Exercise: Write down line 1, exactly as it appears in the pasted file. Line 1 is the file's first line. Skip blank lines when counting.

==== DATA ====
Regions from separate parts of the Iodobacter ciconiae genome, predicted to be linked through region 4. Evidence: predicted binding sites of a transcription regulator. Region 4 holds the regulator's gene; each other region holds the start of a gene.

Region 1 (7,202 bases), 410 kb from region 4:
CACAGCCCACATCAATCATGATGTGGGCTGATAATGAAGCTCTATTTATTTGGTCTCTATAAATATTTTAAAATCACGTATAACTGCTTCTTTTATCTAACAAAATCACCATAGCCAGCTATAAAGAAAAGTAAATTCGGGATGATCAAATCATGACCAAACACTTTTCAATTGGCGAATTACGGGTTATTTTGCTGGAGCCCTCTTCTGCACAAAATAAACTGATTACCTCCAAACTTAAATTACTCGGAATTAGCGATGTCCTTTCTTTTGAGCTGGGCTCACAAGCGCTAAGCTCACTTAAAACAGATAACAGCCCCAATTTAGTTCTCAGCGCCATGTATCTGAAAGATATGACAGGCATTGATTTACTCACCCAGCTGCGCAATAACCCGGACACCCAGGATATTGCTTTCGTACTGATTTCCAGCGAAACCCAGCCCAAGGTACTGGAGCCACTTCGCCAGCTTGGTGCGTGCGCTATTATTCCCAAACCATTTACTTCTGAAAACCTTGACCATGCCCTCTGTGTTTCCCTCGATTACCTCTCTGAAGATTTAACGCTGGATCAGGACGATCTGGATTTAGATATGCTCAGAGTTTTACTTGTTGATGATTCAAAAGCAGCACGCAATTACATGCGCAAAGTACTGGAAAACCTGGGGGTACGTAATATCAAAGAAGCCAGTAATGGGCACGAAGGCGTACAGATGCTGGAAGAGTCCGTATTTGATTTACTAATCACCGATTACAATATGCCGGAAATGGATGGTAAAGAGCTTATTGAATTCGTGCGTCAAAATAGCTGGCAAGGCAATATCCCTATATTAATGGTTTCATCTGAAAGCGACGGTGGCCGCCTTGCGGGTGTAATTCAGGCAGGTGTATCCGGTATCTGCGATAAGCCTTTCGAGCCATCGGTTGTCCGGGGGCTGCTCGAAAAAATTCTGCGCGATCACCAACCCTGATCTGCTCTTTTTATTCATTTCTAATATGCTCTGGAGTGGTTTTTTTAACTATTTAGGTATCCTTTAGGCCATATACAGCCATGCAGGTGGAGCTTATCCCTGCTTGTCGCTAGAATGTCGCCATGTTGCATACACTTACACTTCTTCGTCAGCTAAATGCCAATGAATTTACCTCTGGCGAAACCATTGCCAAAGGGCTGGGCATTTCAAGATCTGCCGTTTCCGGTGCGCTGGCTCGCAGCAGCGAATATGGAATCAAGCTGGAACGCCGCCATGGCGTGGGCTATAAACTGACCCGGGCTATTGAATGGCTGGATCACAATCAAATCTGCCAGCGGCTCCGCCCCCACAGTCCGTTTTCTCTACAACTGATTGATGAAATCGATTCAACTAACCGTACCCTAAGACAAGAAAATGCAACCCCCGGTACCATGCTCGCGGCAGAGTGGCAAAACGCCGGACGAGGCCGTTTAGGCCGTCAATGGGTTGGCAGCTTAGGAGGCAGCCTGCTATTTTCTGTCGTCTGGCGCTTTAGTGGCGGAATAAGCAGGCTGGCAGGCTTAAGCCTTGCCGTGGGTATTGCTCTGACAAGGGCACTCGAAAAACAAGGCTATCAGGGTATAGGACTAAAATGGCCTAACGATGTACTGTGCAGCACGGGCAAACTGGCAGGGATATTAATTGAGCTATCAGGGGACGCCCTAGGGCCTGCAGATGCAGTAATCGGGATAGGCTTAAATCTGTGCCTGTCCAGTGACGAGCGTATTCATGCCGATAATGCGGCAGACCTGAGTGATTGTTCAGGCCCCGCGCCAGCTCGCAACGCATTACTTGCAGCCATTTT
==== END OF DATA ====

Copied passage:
Regions from separate parts of the Iodobacter ciconiae genome, predicted to be linked through region 4. Evidence: predicted binding sites of a transcription regulator. Region 4 holds the regulator's gene; each other region holds the start of a gene.